Hidden Gems: The Venetia Fair – Every Sick Disgusting Thought We’ve Got In Our Brains

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Sometimes your friend recommends you an album, and you fall in love with it immediately. Sometimes you hear a song in a film, do some shazam-ing and discover your new favourite band. Sometimes you’re wasting your time in a college study period, reading the wikipedia article for Pluto, and discover that it was named by a little girl called Venetia Phair, and through a few hyperlinks you discover the now disbanded Massachusetts-based rock band The Venetia Fair, named after that same girl.

Strange origin story aside, The Venetia Fair rapidly became one of my favourite bands, and Every Sick Disgusting Thought We’ve Got In Our Brains remains one my all time most-played albums. The Venetia Fair cultivate a strange and addictive sound. Best described as the emo goodness of Three Cheers For Sweet Revenge-era My Chemical Romance meets the campy circus-like theatricality of Panic! At The Disco’s A Fever You Can’t Sweat Out, this album still holds up seven years after its release as a fantastic emo-rock romp. 

‘Too Late To Dream’ kicks off proceedings with a spine-chilling chord before introducing you to the addictive vocal style of Benny Santoro. Delivering the fantastic lyrics in such a frantic and frenetic style, Santoro never fails to make every song seem fresh and exciting. There is such variety on this album from start to finish, and the stunning range Santoro possesses is a large part of that.

‘The Day I Set Them Free’ has a deliciously catchy chorus, and the jazzy backing trumpets punctuate the cutting bridges of the track. Following that is ‘I: We Used To Worship The Moon’; one of those songs where the singer’s voice is incredibly fun to imitate. The opening line, “I’m losing control here” threads throughout, and each time is wailed more and more desperately and more and more grippingly.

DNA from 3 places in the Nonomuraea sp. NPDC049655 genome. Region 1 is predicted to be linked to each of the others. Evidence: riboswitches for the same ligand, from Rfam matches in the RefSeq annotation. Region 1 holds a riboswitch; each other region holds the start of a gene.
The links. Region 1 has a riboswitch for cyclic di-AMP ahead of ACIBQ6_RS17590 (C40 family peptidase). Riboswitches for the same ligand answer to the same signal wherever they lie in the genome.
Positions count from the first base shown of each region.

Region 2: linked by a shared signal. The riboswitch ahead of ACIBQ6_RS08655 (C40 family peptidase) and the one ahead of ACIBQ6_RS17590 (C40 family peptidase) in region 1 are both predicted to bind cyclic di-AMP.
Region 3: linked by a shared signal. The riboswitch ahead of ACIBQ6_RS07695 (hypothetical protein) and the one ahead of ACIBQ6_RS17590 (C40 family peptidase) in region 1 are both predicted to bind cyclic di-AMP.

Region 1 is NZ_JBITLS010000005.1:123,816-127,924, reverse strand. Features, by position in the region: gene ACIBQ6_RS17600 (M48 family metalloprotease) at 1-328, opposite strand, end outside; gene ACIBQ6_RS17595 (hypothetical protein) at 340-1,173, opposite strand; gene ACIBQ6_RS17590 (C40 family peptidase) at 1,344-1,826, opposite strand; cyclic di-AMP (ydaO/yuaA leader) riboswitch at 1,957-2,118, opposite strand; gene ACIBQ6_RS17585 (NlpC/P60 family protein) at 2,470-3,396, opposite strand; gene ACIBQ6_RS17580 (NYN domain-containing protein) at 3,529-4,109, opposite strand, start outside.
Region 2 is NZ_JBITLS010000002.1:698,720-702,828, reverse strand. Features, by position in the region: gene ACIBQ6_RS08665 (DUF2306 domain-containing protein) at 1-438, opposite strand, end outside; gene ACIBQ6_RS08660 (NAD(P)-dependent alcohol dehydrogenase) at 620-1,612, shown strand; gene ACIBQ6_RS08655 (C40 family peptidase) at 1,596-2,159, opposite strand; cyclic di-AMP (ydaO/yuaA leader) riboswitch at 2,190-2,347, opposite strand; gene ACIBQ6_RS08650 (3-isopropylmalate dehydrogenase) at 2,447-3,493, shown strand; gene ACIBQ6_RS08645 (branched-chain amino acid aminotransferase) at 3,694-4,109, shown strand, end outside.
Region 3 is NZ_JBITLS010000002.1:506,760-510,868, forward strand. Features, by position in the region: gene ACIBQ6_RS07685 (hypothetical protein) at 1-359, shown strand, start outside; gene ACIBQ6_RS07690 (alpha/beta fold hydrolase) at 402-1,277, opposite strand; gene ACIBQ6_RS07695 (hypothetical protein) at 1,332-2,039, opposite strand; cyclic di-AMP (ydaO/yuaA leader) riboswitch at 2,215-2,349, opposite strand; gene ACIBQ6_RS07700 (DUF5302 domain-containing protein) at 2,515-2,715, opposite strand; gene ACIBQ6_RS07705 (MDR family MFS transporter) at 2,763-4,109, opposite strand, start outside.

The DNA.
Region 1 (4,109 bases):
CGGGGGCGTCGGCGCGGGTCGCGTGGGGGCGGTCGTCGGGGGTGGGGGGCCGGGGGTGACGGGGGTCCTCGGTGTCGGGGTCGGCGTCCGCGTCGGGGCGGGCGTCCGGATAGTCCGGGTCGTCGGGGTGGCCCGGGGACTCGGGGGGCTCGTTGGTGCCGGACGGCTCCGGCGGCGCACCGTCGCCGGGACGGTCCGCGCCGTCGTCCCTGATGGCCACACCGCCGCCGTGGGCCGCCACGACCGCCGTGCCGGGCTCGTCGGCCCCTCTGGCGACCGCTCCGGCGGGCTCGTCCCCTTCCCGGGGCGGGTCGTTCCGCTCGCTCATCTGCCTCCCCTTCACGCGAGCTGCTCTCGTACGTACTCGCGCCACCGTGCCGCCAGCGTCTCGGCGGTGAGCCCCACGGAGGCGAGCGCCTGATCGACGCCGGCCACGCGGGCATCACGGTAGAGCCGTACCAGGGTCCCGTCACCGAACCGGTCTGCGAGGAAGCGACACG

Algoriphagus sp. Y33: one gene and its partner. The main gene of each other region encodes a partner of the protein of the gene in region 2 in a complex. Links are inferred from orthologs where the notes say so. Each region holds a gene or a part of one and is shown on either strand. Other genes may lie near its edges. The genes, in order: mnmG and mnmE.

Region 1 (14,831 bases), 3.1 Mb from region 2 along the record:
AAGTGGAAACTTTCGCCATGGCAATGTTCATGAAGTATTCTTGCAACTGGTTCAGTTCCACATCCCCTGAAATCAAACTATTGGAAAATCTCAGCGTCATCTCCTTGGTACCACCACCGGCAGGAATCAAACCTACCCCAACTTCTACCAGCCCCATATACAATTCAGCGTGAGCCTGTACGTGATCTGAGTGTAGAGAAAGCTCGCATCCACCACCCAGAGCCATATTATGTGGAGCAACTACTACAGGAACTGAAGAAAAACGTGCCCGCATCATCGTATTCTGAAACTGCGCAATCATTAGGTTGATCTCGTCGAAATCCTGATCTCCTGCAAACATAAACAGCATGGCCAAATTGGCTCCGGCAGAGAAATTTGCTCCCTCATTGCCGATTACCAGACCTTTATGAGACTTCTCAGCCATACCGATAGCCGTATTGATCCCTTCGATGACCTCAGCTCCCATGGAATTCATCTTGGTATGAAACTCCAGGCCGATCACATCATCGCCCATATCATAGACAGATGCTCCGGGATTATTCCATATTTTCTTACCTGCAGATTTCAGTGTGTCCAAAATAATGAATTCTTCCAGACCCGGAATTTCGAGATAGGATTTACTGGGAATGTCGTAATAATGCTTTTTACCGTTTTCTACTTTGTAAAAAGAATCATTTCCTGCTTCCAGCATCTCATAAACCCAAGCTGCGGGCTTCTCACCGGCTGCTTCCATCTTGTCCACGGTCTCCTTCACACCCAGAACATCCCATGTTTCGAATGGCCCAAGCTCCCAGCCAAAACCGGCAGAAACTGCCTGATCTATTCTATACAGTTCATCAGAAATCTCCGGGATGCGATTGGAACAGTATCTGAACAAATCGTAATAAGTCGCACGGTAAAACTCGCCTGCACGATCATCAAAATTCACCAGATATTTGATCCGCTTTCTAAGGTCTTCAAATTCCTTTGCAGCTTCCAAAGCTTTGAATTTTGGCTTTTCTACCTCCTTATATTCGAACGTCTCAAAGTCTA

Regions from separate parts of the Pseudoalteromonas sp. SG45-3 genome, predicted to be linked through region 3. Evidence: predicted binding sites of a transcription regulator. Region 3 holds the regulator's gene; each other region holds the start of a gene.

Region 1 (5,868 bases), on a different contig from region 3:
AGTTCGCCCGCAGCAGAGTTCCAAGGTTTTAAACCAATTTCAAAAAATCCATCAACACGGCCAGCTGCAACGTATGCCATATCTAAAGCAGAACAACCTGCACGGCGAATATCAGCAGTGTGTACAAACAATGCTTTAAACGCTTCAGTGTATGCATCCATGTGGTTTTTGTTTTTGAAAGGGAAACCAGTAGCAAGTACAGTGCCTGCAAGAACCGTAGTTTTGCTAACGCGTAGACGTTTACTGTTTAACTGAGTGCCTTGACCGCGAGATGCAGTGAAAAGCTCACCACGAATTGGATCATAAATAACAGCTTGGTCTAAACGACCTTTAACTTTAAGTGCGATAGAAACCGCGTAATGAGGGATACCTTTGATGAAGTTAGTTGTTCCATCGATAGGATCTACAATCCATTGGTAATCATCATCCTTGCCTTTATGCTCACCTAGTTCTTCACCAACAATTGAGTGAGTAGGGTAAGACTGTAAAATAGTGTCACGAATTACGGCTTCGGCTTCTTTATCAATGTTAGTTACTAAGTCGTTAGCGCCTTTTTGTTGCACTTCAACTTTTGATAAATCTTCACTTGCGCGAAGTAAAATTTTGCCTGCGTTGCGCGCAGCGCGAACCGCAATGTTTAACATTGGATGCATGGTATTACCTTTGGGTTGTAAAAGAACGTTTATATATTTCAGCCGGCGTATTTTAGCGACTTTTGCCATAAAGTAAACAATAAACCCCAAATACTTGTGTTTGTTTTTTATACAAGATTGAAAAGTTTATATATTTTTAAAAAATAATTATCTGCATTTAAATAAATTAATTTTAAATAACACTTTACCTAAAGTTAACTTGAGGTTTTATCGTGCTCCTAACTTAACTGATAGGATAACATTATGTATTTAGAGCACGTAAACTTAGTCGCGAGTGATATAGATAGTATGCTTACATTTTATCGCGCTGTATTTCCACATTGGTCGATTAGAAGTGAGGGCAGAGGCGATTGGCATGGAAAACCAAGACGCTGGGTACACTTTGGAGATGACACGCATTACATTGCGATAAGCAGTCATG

Jumping forward a few tracks to “II: The Dirt Won’t Keep Your Secrets’, we get the most noticeable feature of The Venetia Fair’s biggest tunes; the huge theatrical swells when the chorus approaches. Similar to modern day Creeper, or the choruses of the aforementioned A Fever You Can’t Sweat Out, the melodic shouts that carry the breakdown lyrics are sickly-sweet.

While there are no ‘slow songs’ to supply a breather amidst the unrelenting bop-filled circus singalong, there are some incredible ballad-adjacent tracks on this album. ‘VI: I Could End My Search Tonight’ is powerful, and has that memorable heavy feeling that makes a gothic rock song stay with you for years. Similarly, the softly sung opening of ‘III: Go On, Paint Me A Picture’ provides the perfect contrast to the chest-shaking intro of ‘IV: The Saints Of Gomorrah.’ 

If you have the time to spare, and fancy reliving that glorious period of early 2010s orchestral emo music, absolutely give Every Sick Disgusting Thought We’ve Got In Our Brains a go… and that’s a recommendation that didn’t require an hour of pointless Wikipedia procrastination.

Every Sick Disgusting Thought We’ve Got In Our Brains is available now. Check out the video for ‘The Day I Set Them Free’ below!

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3rd year English student desperately trying to defend Pop-Punk.

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